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Spike Squad president helped seniors attend National Championship

Noah White (center) cheers with the Spike Squad at the National Championship in Indianapolis. (Photo by Dorothy Kozlowski/UGA)

Noah White and others drove hours to cheer on the Dawgs as loudly as possible

Back home in his Athens apartment a day after returning from Indianapolis for the University of Georgia’s historic, and oh-so-satisfying, win over Alabama, Spike Squad co-president Noah White was relieved his classes were online and, he hoped, wouldn’t require much talking.

Brandon Nash, left, and Noah White cheer on the Dawgs together in Indianapolis. (Photo by Brett Szczepansk/UGA)

“My voice was gone by halftime. I yelled more than I’ve ever yelled at any Georgia game,” said White, who in his four years on the Spike Squad has done a lot of yelling on behalf of the Dawgs. The student group that’s “dedicated to being the loudest, craziest fans in Sanford Stadium!” does that by donning red and black face paint, spiked shoulder pads and very loudly occupying Section 109 on game days.

All games are a big deal to him, but this one felt different. Maybe it was because the stakes were so high – UGA hadn’t won the National Championship in 41 years – and White was ultra-focused on every play and trying to bring as much energy as he could. “I still feel like I’m dreaming,” said White who drove other members to and from Indianapolis in the space of a few days. “It was the craziest 72 hours of my life, but I’d do it all over again in a heartbeat.”

Noah White gets painted up by Garrett Cribbs of the Spike Squad before the start of the G-Day Football Game in April. (Photo by Andrew Davis Tucker/UGA)

The drama began before the game even started. It wasn’t certain that the Squad would be able make it to the game in the first place. They needed money for a hotel, travel expenses and tickets. But at the Orange Bowl, executive council member Caroline Bufano had an idea. She held up a sign saying “We need natty tickets” and the group’s Venmo tag.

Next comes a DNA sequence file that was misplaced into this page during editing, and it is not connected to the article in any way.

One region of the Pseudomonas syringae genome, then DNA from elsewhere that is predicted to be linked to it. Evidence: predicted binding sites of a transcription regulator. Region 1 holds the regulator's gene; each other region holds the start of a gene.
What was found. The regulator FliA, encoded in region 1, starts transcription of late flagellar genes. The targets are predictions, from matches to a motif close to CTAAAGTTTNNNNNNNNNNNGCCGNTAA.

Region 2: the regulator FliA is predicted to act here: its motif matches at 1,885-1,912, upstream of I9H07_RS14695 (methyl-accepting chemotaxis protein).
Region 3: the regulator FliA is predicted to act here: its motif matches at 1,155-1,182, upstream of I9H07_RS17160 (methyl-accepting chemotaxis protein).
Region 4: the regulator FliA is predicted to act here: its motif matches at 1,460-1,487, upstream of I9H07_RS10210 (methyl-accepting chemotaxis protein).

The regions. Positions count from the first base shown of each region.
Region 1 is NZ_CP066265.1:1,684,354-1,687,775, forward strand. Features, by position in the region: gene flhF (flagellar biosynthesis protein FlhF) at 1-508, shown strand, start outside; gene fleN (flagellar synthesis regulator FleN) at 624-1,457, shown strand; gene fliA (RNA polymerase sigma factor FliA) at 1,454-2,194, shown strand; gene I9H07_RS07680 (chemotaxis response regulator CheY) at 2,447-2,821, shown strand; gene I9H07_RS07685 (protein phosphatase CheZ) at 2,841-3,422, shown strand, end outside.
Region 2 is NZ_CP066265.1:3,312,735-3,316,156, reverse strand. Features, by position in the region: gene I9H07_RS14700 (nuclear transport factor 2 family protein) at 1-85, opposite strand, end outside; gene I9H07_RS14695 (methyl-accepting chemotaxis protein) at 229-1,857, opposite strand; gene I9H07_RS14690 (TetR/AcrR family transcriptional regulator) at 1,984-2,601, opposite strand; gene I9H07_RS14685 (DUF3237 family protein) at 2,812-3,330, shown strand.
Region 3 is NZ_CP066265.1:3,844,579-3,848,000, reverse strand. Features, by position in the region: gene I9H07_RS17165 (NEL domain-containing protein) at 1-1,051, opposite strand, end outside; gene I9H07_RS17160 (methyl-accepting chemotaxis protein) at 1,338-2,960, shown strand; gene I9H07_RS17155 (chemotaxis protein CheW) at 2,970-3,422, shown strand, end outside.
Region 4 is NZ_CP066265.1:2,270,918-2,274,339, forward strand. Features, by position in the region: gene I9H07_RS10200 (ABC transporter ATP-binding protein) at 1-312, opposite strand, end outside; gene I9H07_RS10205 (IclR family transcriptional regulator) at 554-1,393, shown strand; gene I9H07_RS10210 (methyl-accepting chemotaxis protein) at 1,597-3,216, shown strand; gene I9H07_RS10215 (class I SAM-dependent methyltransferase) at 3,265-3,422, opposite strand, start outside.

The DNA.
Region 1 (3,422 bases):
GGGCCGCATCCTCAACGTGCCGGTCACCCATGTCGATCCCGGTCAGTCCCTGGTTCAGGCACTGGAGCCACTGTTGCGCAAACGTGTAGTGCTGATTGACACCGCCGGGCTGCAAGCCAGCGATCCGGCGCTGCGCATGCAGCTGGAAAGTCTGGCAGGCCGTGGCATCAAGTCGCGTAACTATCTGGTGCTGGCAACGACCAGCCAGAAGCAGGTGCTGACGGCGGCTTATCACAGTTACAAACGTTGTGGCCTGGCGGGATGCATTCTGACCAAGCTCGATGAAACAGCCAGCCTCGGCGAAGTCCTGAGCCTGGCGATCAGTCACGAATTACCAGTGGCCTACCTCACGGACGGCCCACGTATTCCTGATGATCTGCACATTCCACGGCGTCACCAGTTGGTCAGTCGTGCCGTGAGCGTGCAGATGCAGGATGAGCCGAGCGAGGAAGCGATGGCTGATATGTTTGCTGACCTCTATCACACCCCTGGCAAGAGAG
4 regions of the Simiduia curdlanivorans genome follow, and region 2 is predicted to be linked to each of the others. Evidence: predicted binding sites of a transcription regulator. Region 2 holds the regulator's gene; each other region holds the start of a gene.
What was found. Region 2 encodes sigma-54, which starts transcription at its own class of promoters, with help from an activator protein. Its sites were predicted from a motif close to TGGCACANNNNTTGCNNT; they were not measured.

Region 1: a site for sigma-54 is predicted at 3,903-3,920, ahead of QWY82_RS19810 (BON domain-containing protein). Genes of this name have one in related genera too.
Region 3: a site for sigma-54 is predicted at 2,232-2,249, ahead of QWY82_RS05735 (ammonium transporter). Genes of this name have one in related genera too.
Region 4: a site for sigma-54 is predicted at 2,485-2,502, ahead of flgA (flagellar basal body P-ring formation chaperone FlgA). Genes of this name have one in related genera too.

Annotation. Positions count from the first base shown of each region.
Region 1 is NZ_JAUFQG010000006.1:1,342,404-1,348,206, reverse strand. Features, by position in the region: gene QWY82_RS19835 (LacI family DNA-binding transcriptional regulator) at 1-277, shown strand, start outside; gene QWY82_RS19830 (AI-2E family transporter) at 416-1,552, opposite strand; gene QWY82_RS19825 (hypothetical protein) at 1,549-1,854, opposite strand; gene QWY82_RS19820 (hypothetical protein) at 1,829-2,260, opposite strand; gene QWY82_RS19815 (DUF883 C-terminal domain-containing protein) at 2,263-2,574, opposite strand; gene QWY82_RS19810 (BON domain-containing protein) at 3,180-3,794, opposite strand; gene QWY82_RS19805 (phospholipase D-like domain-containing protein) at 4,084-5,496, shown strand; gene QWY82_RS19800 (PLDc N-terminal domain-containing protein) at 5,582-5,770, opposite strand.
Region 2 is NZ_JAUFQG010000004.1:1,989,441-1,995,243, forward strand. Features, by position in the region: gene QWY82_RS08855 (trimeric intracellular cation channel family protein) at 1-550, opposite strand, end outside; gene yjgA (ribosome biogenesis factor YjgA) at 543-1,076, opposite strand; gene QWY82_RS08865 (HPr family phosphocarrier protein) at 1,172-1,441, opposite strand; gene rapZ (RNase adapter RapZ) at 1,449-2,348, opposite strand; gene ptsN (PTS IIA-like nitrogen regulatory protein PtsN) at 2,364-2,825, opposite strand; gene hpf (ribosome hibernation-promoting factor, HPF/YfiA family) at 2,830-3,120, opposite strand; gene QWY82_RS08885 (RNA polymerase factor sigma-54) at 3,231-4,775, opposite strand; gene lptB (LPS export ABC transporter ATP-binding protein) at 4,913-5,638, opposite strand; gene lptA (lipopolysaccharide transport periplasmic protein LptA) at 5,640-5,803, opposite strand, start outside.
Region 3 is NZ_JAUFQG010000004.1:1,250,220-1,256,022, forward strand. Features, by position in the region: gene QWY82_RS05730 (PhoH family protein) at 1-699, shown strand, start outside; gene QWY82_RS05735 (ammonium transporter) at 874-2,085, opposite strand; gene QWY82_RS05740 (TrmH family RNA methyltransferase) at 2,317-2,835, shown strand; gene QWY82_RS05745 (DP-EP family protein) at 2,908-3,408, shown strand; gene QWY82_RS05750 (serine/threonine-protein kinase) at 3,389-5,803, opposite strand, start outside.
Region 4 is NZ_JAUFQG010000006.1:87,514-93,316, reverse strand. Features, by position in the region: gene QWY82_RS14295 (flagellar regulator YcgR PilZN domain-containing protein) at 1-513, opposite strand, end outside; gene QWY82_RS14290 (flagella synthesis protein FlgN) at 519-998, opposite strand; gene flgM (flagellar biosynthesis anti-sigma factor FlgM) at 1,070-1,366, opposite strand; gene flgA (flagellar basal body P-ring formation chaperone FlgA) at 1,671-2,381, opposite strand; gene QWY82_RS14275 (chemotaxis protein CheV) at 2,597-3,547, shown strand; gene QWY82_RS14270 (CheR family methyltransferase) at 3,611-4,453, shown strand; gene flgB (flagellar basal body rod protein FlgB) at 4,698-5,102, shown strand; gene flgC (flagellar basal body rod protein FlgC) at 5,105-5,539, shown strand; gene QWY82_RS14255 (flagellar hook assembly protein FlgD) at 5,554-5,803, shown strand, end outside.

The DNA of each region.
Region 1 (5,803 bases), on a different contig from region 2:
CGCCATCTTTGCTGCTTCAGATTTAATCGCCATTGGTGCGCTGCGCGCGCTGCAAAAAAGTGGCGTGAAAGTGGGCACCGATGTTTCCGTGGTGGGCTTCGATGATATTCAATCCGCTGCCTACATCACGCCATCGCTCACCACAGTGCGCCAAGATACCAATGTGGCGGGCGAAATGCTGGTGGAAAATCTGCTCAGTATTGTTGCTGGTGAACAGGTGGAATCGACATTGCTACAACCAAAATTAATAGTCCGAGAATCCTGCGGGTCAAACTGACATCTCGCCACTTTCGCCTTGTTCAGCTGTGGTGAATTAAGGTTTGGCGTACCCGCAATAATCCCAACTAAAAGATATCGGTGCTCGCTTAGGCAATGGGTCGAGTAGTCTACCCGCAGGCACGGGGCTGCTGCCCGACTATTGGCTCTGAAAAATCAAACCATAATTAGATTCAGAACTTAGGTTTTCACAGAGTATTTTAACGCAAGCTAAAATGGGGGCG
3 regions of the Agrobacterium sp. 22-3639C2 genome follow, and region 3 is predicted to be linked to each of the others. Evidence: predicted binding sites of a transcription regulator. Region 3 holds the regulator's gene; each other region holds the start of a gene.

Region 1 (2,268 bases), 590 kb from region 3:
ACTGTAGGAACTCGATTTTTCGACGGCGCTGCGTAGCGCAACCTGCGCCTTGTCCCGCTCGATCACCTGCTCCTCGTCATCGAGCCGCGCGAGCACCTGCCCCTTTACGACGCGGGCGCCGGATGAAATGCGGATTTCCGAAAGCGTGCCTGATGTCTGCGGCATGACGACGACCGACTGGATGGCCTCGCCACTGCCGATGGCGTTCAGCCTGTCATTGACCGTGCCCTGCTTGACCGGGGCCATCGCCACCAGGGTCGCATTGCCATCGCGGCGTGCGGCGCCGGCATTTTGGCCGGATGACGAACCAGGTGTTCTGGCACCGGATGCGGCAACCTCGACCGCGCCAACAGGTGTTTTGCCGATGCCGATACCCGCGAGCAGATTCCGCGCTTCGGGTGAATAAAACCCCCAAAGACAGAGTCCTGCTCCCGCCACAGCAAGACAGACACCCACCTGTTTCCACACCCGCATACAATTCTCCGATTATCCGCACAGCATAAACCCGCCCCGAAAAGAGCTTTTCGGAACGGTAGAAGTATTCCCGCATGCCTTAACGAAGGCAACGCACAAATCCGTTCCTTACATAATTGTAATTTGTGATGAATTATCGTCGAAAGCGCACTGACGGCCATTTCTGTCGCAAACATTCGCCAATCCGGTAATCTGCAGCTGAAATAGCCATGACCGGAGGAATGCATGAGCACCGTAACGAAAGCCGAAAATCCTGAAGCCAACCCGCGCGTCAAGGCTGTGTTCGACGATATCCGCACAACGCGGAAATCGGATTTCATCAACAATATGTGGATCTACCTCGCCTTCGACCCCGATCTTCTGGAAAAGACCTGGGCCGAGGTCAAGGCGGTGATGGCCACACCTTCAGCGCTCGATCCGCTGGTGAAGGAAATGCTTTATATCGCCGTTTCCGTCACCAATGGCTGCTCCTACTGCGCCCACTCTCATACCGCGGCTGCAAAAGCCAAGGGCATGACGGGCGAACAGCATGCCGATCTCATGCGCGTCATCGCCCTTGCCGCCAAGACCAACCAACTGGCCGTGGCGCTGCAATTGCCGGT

The TV camera lingered on the sign for about five seconds and that was enough to get things started. “I was watching the game in Athens and our financial director called me and said ‘We’re receiving donations by the second.’” Thirty minutes after the game they’d already received $3,000 in donations. That kicked off a bit of a local media blitz and they ended up with $17,000, even more than the $15,000 they needed. A meeting is in the works to figure out how to distribute the rest of the money. “We plan to donate the leftover funds to Athens-area charities and give back,” said White.

Members of the Spike Squad cheer in the stands. (Photo by Dorothy Kozlowski/UGA)

White will graduate with a degree in management information systems and already has a job lined up post-graduation as a supply chain consultant. He says he chose UGA “because the education here is one of the best in the nation.” But that was just part of it. “My parents raised me on Georgia football. When a good game was in town, we went,” said White, who grew up in Loganville. “I’m glad they did because I love this school and I love this team.”

Noah White without the spikes and makeup. (Submitted photo)

White had been following the Spike Squad’s Twitter feed since high school and when he was a UGA freshman saw that they were having an information session for new members. “I thought to myself, as big of a Georgia fan as I am, I owe it to myself to at least try to be a part of this. I’m so glad I did; these past four years have been some of the best and most unique of my life.”

Now White is on the other side of the member selecting process. What does it take to be a great candidate? “A willingness to show up early and to be loud,” said White. “But also ‘Could I spend six hours in car with this person without them driving me crazy?’ We’re just looking for a group of friends to go to games with, be crazy, be loud and be the best Dawg fans we can be.”